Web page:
Residents file appeal against code change
A group of Franklin Park residents contends borough council improperly changed the municipality’s sign ordinance.
James Norris, an attorney with Eckert Seamans Cherin & Mellott, Downtown, is among those appealing the change to Allegheny County Court of Common Pleas, claiming the borough’s planning code wasn’t followed when a change to a sign ordinance was approved without advertising or publicly discussing the change.
Norris and his wife, along with 12 other couples, filed last week a notice of appeal, asking a judge to rule that the new sign ordinance is not valid.
Norris and Kathleen Gallagher, also an attorney at Eckert Seamans Cherin & Mellott and one of the appellants, will represent themselves and the other residents in the matter.
A hearing on the appeal has not been set.
The matter began after borough council voted March 20 to adopt the new sign ordinance, which allows for signs in certain areas of the commercial district near Interstate 79 to be as large as 60 square feet, said borough Manager Ambrose Rocca.
Under the old ordinance, signs in the area could be no more than 25 square feet.
Rocca said the borough properly advertised the new ordinance in local newspapers — which is required by law — and also discussed the changes at a public meeting.
Rocca said borough council intended to allow signs as large as 60 square feet, but when the ordinance was typed up, the size appeared incorrectly as 24 square feet.
He said that when borough officials were notified of the typographical error after the ordinance was adopted, he consulted with the borough solicitor about how to handle the matter. The solicitor said the number could be corrected without re-advertising or re-adopting the ordinance, Rocca said.
Norris and the appellants argue the borough was required to re-advertise the amended ordinance, because by not doing so, the borough violated its own planning code.
They also contend borough council violated the Sunshine Law — which requires certain meetings among borough officials to be open to the public — because it did not publicly vote to approve the amended ordinance.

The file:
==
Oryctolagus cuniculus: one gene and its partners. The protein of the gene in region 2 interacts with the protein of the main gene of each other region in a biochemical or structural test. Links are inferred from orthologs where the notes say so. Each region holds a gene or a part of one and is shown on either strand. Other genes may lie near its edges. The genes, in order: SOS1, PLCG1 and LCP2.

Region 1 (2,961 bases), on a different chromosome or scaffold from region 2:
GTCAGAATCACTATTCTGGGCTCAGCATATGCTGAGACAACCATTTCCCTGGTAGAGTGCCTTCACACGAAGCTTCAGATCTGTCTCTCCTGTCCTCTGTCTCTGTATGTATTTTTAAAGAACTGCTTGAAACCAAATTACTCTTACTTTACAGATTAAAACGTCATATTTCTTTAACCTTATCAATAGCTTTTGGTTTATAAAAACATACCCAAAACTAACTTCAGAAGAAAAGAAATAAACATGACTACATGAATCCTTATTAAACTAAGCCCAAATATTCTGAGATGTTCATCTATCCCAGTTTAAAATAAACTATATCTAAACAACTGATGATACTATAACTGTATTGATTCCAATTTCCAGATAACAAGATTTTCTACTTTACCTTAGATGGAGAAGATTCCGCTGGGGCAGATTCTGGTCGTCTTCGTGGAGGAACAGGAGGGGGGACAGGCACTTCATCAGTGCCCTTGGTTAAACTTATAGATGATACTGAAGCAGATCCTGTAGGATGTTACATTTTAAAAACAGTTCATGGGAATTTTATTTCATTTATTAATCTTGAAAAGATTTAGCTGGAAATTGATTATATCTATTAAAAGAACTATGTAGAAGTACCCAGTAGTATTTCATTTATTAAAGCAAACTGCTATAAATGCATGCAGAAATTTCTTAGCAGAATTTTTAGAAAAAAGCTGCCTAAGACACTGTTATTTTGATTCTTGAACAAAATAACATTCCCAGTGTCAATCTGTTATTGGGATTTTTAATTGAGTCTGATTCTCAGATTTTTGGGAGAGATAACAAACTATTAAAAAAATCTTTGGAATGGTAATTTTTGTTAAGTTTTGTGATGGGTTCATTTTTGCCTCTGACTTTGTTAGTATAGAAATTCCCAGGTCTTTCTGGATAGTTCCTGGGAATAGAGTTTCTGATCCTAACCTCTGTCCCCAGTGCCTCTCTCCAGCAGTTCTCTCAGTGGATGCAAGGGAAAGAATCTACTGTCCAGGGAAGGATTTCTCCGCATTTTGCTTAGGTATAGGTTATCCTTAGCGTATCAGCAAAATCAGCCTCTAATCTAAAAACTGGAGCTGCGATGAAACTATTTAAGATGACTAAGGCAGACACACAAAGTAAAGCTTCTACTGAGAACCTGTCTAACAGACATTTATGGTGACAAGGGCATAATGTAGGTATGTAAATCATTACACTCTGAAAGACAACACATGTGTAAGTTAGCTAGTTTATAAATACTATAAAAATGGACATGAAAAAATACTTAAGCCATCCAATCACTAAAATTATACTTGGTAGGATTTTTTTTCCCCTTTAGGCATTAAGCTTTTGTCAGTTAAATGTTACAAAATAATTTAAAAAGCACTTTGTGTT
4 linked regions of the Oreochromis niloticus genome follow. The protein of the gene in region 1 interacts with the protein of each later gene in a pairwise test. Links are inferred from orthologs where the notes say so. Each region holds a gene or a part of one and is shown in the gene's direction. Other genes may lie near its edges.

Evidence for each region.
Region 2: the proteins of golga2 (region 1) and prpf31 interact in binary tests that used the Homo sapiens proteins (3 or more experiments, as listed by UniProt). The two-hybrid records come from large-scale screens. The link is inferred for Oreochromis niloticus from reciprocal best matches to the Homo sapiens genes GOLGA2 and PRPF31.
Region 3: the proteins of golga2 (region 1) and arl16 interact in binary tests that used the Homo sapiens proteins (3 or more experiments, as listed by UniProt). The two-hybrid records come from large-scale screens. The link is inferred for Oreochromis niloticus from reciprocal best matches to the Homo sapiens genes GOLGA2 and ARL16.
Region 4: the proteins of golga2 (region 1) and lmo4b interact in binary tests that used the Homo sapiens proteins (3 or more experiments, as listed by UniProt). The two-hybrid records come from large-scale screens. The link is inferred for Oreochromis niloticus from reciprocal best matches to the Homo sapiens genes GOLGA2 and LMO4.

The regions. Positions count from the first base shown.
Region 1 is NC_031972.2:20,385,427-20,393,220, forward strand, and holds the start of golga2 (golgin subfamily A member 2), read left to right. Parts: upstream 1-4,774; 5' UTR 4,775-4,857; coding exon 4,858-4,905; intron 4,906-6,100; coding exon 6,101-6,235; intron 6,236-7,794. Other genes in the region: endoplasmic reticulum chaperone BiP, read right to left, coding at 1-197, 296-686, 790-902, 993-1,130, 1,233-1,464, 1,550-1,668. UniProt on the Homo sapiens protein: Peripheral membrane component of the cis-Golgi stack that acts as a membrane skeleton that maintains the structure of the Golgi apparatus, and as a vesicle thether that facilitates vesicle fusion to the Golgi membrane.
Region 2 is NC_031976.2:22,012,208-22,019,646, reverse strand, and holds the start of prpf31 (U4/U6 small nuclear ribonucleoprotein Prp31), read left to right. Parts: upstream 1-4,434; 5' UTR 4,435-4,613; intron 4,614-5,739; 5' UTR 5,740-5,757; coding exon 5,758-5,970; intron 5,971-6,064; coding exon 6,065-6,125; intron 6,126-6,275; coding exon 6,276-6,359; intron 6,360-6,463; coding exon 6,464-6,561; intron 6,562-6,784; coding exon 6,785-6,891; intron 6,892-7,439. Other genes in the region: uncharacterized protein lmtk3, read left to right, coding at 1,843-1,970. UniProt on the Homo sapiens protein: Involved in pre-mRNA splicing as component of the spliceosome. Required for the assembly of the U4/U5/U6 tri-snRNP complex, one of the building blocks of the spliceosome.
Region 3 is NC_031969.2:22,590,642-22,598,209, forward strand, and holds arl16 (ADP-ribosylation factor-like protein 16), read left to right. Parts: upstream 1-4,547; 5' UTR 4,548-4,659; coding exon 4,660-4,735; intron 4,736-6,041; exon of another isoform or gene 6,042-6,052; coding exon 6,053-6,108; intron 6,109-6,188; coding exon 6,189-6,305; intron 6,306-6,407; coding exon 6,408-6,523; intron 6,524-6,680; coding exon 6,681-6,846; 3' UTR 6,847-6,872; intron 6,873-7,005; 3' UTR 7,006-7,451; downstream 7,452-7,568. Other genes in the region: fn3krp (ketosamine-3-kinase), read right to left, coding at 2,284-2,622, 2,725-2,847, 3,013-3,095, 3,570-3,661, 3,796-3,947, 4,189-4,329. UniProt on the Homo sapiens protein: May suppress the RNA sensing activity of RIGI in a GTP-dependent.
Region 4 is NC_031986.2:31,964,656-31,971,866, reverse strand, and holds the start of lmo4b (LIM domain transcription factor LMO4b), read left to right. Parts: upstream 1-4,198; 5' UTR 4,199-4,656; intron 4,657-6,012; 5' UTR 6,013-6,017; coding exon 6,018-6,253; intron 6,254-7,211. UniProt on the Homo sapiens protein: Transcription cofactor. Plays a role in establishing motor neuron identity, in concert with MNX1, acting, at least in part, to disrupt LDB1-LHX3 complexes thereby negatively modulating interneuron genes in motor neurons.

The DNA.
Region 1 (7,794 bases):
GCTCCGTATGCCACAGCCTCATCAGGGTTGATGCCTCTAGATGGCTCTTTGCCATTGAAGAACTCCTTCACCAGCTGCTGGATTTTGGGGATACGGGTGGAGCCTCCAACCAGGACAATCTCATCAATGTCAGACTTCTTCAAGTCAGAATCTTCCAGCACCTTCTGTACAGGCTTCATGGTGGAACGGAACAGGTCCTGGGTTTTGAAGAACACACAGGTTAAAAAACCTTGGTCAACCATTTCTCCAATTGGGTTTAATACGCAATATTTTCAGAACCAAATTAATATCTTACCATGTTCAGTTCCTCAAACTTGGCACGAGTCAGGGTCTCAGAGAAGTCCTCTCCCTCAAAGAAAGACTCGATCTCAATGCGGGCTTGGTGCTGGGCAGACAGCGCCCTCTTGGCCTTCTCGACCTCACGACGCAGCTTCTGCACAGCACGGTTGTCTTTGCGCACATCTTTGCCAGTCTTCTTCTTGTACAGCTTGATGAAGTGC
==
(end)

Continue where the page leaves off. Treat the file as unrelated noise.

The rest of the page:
According to the appeal, Franklin Park resident and appellant Laura Coombs requested a copy of the borough’s new sign ordinance two days after it was passed. Coombs also had reviewed the sign ordinance prior to its adoption during the public review and comment period, she said.
Coombs said that both times she reviewed the ordinance, it stated that the maximum sign size could be no larger than 24 square feet.
Then, according to the appeal, several of the residents noticed that the newly opened Franklin Village shopping center at the corner of Route 19 and Brandt School Road appeared to have sign larger than 24 square feet.
When the residents contacted the borough, they were told that there was an error in the original ordinance passed March 20 and that the sign was allowed under the corrected ordinance, according to court papers.
Coombs said she and several other residents are upset not only about the procedural issue, but also about the significant increase in the maximum sign size.
Coombs said she and several other people filing the appeal think signs should be no larger than 30 square feet in size. She said she likely would have stated her objection before the council’s vote if she had known that council was intending to adopt a 60-square-foot maximum size.
Norris and Gallagher both said that while the increase in sign size does not bother them, they are concerned that the borough did not publicly discuss the error and re-advertise and re-adopt an amended version the ordinance.
“My concern is that they didn’t follow proper procedure in enacting the ordinance,” Norris said. “I think they need to do it right.”